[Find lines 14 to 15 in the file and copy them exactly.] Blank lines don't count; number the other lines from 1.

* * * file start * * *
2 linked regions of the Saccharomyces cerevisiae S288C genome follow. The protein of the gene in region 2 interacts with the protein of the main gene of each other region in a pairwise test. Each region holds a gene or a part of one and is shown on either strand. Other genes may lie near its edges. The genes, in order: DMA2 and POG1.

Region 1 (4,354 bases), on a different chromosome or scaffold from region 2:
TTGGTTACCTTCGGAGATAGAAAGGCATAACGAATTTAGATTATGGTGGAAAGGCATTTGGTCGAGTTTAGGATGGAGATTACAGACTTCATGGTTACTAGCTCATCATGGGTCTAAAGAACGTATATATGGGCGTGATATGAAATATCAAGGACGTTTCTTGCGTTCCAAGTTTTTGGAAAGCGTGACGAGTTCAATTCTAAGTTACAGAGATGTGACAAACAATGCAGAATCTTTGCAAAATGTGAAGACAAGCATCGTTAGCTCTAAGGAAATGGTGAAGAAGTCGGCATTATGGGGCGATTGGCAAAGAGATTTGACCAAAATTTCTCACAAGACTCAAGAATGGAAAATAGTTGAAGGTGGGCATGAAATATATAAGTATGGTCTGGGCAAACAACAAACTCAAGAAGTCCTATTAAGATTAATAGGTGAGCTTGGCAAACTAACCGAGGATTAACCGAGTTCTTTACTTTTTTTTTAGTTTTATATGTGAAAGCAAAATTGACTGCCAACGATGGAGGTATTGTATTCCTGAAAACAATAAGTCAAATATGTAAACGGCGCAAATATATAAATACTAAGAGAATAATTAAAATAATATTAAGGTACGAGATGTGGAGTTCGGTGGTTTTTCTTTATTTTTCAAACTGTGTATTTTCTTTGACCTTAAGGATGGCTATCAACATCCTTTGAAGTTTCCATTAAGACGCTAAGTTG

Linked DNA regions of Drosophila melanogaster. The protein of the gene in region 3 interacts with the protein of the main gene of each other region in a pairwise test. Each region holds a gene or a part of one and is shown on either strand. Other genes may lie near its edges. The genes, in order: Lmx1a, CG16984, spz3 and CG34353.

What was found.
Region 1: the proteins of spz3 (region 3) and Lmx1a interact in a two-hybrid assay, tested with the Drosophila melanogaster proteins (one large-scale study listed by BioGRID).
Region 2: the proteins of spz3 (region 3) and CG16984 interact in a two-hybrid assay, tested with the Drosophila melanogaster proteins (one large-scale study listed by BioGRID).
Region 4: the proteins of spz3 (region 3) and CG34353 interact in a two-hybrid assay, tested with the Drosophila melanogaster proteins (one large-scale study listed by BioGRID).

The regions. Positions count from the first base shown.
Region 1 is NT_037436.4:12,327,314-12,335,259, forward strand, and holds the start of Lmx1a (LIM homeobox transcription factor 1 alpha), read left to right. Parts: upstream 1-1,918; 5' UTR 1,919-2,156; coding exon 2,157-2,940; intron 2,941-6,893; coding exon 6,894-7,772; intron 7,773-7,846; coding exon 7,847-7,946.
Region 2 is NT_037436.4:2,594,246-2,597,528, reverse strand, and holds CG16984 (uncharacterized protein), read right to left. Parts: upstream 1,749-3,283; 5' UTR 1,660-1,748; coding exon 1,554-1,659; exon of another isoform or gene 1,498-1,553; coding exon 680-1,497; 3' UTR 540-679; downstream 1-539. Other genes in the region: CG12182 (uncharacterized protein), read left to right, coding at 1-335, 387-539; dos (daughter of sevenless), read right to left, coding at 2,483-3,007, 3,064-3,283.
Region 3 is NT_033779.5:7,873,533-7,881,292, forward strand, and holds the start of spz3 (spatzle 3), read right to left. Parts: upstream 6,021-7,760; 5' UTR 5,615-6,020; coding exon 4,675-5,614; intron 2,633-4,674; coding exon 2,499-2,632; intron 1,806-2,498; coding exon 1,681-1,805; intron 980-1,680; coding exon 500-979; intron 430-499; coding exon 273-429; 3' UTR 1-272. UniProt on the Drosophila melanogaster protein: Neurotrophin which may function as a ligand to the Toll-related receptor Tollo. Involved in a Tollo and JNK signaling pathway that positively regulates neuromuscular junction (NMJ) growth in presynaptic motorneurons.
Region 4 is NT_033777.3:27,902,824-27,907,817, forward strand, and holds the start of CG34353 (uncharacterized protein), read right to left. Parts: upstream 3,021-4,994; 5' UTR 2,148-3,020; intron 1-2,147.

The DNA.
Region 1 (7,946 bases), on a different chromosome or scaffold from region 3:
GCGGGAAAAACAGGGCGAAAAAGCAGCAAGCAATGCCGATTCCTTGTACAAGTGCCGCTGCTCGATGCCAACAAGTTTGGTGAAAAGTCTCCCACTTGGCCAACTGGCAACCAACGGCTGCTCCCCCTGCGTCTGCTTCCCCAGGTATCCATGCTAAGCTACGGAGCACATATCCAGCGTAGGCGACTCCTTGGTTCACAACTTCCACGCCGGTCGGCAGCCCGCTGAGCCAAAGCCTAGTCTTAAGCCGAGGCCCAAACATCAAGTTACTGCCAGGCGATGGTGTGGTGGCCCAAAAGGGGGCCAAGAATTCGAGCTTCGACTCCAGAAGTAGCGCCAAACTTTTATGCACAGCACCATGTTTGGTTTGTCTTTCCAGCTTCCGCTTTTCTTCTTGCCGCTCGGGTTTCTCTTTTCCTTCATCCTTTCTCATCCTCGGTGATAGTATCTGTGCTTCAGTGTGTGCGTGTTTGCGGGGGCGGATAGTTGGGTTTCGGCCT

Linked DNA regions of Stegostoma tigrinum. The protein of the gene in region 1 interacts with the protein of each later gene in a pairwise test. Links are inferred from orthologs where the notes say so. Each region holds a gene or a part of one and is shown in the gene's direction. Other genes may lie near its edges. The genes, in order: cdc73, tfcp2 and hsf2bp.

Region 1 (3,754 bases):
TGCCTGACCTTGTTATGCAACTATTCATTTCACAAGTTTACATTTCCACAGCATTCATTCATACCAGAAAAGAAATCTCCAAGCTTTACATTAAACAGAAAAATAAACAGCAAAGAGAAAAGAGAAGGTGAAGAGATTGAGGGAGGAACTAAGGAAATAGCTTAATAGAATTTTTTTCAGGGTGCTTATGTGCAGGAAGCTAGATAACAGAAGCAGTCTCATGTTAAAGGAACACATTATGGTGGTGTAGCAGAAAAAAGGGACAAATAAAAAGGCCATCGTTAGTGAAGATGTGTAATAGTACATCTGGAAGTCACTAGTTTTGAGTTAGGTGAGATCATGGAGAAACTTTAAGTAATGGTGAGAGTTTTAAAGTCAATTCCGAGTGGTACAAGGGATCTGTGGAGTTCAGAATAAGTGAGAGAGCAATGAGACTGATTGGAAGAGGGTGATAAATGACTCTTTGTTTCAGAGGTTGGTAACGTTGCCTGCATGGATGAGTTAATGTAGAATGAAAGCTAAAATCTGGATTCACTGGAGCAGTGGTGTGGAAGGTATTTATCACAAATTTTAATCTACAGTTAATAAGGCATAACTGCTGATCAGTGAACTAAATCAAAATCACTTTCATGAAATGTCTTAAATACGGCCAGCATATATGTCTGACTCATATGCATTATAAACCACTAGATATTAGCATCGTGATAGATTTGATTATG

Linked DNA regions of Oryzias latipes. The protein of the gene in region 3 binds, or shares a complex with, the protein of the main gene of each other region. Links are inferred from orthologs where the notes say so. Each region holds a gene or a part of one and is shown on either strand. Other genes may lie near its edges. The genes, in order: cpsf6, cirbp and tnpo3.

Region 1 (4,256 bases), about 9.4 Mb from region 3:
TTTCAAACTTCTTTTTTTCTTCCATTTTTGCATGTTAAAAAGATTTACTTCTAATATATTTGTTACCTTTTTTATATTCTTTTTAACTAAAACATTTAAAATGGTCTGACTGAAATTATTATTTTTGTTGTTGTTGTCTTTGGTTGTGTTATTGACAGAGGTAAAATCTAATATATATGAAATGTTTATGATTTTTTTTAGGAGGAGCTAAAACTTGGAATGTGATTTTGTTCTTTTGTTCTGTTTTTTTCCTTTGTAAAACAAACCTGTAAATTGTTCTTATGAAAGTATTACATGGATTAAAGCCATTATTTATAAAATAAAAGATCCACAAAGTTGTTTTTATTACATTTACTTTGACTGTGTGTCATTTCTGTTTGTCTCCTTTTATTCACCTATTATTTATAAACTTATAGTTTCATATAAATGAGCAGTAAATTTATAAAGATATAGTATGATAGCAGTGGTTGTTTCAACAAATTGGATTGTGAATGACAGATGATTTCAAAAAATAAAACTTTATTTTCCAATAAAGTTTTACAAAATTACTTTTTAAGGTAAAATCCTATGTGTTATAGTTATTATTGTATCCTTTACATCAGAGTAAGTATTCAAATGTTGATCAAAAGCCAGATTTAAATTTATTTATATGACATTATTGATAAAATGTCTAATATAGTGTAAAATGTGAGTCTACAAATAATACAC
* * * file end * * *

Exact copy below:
The DNA.
Region 1 (7,946 bases), on a different chromosome or scaffold from region 3: